PEOPLE of the State of California, Plaintiff and Respondent, v. Larry Douglas NOONER, Defendant and Appellant.
Three men were convicted of robbery (Pen.Code, § 211). Only Nooner appeals.
At about 10:30 p. m., appellant and co-defendant Rincon walked into a service station. They remained for some time, talking to each other and occasionally to the attendant. Appellant placed a phone call from a booth in the station area. The attendant serviced waiting cars and commenced closing the station. ‘Just shortly’ before he completed this work, appellant and Rincon walked from the service station and around the corner. Completing his closing chores, the attendant removed the cash box from the pump island, took it to the office, and placed it on the counter. As he turned to close the door, he saw Rincon four or five feet away, with another man standing some 10 feet beyond. Rincon had ‘something shiny in his hand.’ There was a puff of smoke, the attendant fell to the floor with a bullet in his stomach, someone took the cash box and ran. Rincon and co-defendant Pina were arrested shortly thereafter in a car which had been driven from a point near the station after a man ran from the station to it.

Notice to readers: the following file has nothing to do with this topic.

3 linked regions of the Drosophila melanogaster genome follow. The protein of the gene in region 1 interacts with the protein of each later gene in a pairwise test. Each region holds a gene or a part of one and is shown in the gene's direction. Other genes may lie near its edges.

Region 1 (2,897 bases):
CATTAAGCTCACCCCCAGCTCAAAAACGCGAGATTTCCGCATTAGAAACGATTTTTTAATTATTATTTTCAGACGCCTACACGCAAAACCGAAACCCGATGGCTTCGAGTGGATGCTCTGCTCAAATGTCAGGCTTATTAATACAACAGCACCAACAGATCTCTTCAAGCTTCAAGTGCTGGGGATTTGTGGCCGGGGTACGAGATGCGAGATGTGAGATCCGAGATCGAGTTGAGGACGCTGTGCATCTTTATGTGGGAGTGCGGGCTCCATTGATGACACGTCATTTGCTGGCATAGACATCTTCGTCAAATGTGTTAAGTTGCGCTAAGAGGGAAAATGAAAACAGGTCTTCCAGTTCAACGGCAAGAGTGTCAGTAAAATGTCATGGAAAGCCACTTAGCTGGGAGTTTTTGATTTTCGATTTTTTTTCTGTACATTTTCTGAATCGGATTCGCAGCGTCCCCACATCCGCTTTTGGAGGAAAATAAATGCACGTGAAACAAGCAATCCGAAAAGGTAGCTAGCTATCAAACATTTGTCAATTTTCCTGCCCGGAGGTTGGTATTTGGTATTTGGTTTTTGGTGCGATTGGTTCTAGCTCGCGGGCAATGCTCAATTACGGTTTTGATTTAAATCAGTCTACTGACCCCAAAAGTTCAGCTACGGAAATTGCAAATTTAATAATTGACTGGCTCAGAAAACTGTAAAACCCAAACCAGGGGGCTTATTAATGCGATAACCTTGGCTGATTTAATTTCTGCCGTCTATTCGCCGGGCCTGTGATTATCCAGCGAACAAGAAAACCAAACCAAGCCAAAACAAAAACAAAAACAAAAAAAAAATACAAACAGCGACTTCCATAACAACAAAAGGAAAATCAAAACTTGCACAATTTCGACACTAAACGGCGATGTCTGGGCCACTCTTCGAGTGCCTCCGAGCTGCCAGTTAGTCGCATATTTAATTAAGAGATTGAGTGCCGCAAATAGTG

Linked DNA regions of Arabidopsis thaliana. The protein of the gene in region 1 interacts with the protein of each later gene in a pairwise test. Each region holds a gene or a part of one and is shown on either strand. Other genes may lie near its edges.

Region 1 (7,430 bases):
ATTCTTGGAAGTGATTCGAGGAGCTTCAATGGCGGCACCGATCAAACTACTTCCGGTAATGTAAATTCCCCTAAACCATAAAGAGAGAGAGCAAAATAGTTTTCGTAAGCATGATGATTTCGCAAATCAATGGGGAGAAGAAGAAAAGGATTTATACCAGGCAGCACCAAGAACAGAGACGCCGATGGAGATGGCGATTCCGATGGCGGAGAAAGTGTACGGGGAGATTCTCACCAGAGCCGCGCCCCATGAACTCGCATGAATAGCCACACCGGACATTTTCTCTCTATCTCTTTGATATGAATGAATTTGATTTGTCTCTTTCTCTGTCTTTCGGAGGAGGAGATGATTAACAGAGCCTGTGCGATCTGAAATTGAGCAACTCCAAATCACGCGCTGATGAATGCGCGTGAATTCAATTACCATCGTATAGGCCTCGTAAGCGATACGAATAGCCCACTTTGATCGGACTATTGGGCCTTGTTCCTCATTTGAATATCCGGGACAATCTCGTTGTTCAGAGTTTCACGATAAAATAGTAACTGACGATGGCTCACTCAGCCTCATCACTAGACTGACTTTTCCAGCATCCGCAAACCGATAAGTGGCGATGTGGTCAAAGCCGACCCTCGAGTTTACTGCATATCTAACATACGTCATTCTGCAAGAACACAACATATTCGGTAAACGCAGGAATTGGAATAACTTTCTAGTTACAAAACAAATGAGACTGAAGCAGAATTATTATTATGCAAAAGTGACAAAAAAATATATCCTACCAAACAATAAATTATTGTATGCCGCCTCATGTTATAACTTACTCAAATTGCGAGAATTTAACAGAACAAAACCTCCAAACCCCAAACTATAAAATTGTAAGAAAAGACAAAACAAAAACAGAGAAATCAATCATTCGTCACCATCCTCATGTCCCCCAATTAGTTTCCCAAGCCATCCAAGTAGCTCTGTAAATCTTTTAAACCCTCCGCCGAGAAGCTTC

If this were the only evidence, there would be merit to appellant's claim that it is insufficient as to him, since it shows only that he was in the general area of the station shortly before the robbery (People v. Draper, 69 Cal.App.2d 781, 160 P.2d 80).
But there is other evidence. The attendant identified appellant as the man standing near Rincon when the shot was fired, thus giving rise to the inference that appellant, who had left the station with Rincon, returned with him to perpetrate the robbery. It is true that this identification was weakened on cross-examination, but this presented only a conflict for the jury to resolve. It is undisputed that appellant was with Rincon and Pina, before the robbery, in the car in which they were arrested shortly after the crime. There is also testimony that, on the afternoon following the robbery, appellant was heard to say ‘I didn't shoot the man’. Appellant did not testify at the trial. The evidence noted, and other inferences which the jury could reasonably draw, are sufficient to support the judgment.
There is no merit in appellant's contention that the trial court erred in denying his motion for separate trial (People v. Ketchel, 59 A.C. 524, 553–554, 30 Cal.Rptr. 538, 381 P.2d 394).
Appeal from order denying motion for new trial dismissed. Judgment affirmed.
DRAPER, Presiding Justice.
SALSMAN and DEVINE, JJ., concur.